• g) Other
    • h) None
      Based on the participant responses further questions may be displayed to refine a determination of the participant's intent. Similarly here, participants may be provided with the opportunity to cease participation in the questionnaire temporarily or permanently at any time.

In some aspects, responses to the questionnaires may be stored, for example, in a database. The questions and corresponding responses may be compared (e.g., using an algorithm) to other participant responses in order to develop location profiles. The profiles may be used to further determined participant intent. For example, the profiles may indicate that in certain indoor locations specific participants (e.g., teenagers, men, women, mothers, etc.) may be interested in particular items.

In yet another aspect, a participant's intent may be determined by the participant's relevant activities. For example, a participant may allow access to their web browser history. From past web searches, the participant's current intent in the indoor location can be assessed. In addition, certain products purchased by the participant can also be used to determine if the participant desires further related products. For example, if a participant purchases a television, they may also be interested in other items used with a television such as a DVD player, TV stand, video game system, etc.

At stage 1040, advertisements may be transmitted to the client device based on a participant's intent. The advertisements may be targeted based on the determined intent. The advertisement may be displayed to a participant as a text banner or in a dedicated window. An advertisement can be information that includes, for example, a sale price or coupon, a brand name of an item, user ratings, and an item's location with directions to and within a merchant's store as well as other relevant information.

At stage 1050, it may be determined whether a conversion event occurred that is associated with the advertisement. According to aspects, a conversion event can be an event that occurs as a result of an advertisement being displayed on a participant's client device. For example, a conversion event can be when a participant redeems a coupon that was included in an advertisement. In this regard, the mobile device may facilitate redemption of the coupon. For example, the client device may display a coupon bar code that can be scanned at a check out register. The device may also transmit the coupon via an Infrared (IR) interface coupled to the device. Other types of wireless communication protocols may also be used to transmit the coupon from the client device.

The conversion events may also include a participant going to a location in the indoor space, waiting for a particular time before entering a space, or any other event which suggests that the participant utilized the advertisement. According to some aspects, a temporal limitation may be associated with the determination of whether a conversion event occurred. For example, it may be periodically determined whether a conversion event related to the advertisement took place for 4 hours. After that time period, for example, it may be assumed that the participant will not respond to the advertisement. If a conversion event is detected, method 1000 may proceed to stage 1060. Otherwise method 1000 may repeat stage 1030 to further refine a determination of the participant's intent.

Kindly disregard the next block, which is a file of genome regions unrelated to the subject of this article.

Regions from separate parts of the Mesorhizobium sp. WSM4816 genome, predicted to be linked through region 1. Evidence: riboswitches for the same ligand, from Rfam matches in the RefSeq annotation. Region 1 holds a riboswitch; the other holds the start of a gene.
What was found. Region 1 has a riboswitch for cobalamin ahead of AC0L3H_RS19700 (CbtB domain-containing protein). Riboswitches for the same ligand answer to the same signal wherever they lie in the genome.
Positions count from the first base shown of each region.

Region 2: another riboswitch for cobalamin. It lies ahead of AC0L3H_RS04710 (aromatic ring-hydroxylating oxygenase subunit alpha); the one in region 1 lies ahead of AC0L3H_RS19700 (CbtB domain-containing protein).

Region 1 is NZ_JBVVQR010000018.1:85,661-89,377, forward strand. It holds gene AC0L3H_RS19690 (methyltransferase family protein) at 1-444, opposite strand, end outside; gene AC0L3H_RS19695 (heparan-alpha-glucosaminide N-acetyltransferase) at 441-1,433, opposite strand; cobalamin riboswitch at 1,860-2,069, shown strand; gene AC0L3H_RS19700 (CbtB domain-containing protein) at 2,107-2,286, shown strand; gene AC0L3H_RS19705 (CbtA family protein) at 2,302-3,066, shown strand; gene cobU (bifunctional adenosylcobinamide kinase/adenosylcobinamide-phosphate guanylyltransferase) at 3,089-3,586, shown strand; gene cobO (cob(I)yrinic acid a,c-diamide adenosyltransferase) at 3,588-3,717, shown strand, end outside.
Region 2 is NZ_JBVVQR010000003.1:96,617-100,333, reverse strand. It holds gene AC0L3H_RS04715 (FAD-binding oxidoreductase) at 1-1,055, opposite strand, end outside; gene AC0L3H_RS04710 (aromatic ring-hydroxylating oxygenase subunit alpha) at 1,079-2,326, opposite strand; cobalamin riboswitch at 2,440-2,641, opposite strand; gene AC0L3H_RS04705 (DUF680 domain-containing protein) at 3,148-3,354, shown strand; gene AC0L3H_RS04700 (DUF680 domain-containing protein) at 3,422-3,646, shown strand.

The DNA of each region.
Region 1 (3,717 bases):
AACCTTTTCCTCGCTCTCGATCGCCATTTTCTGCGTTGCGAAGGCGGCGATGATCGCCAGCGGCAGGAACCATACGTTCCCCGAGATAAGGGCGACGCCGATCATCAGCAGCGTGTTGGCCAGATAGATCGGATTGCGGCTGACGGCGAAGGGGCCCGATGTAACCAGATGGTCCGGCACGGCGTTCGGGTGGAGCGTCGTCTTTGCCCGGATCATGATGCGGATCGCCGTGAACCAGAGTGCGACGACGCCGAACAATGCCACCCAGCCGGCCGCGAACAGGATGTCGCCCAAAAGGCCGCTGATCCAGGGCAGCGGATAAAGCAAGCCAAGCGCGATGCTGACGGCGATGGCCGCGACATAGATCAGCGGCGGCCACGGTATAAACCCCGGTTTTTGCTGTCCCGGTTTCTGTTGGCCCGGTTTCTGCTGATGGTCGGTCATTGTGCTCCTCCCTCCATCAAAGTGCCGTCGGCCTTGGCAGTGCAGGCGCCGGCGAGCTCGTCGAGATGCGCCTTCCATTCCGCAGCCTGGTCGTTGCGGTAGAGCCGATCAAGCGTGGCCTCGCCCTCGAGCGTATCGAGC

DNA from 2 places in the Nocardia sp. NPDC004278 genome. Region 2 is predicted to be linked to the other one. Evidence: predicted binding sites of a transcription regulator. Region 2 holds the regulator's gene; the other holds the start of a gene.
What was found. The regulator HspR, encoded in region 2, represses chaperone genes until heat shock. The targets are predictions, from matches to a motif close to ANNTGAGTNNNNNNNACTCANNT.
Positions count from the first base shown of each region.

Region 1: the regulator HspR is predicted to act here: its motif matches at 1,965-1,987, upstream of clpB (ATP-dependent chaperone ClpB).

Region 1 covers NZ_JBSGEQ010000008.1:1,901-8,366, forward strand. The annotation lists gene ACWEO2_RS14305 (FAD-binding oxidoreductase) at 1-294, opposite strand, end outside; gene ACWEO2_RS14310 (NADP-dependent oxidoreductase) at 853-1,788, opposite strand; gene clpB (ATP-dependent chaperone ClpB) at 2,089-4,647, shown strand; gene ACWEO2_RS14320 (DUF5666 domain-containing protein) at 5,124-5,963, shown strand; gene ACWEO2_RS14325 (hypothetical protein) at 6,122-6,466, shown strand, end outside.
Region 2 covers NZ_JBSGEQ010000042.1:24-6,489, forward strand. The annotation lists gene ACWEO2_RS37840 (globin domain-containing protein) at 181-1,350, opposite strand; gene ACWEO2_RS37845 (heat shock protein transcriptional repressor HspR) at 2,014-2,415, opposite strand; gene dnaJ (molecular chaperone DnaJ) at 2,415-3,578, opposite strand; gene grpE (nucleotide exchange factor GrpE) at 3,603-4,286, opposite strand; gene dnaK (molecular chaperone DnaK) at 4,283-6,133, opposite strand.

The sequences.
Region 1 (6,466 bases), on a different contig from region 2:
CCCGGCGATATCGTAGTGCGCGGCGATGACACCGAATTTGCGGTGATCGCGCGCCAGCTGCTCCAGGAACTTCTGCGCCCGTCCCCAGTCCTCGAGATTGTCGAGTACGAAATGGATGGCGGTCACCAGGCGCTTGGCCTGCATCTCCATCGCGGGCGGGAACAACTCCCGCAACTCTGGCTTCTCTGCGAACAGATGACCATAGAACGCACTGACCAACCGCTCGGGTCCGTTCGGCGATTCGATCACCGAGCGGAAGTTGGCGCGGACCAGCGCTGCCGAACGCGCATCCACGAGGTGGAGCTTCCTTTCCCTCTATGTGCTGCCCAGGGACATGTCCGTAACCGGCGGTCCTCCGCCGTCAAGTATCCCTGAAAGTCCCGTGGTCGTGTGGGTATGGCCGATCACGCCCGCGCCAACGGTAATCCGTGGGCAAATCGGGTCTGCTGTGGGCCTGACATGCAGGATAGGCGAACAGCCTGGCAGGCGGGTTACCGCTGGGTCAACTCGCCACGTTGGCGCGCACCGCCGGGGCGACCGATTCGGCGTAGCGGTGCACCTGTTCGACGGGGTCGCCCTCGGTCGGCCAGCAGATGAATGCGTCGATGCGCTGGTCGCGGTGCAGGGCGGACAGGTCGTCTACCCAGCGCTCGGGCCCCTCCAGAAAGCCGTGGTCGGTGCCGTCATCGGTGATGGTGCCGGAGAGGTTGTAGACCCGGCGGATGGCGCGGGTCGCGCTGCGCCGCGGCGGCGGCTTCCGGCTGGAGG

At stage 1060, a fee may be associated with the conversion event. In this regard, an advertiser may be charged a fee related to an impact the advertisements may have had on a number of participants. For example, the fee may be based on the number of participants redeeming advertisement discounts (e.g., coupons, gift cards, etc.) or for the number of participants that arrive at specific location. The fee may be a pre-determined commission rate based on a purchase price of an item that was advertised and then subsequently purchased by a participant because of the advertisement. As previously discussed, the purchase of an item may be verified by the participant redeeming a discount (e.g. a coupon) related to an item that may have been included in an advertisement.

Based on the type of conversion event that has been completed, method 1000 may optionally return to stage 1030 to determine further interest related to the participant. For example, further interest may be determined based on the previous conversion, e.g., an item purchased. Additional advertisements related to the further interest may be provided to the participant. If a conversion event has not been completed method 1000 may end. For example, the participant may have walked out of range of a floor plan or outside of an indoor location, or the participant may have ceased participation.

The above-described aspects of the disclosure may be advantageous for managing and/or load balancing indoor geolocation conversions. By introducing techniques to track and determine the intent of participants in an indoor location, services may be provided to attract the participants to certain merchants, thereby increasing the merchant's foot traffic and possible sales. Moreover, the various techniques and parameters disclosed within may be further reconfigured to refine an understanding of why a participant may be at a particular location and/or manage participants in the location.

Although the present technology has been described with reference to particular examples, it should be understood that these examples are merely illustrative of the principles and applications of the subject matter of this disclosure. For example, it should be understood that the described systems and methods can be performed in part or in their entirety on a mobile client device (e.g., a mobile phone), on a remote computing device (e.g., a server), or on some combination thereof. Additionally, it should be understood that numerous other modifications could be made to the illustrative examples. However, these and other arrangements may be devised without departing from the spirit and scope of the subject matter defined by the appended claims.

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Eventos legales
FechaCódigoEventoDescripción
29 Mar 2012ASAssignment
Owner name: GOOGLE INC., CALIFORNIA
Free format text: ASSIGNMENT OF ASSIGNORS INTEREST;ASSIGNORS:DUPONT, CEDRIC;LOOKINGBILL, ANDREW;REEL/FRAME:027983/0758
Effective date: 20120320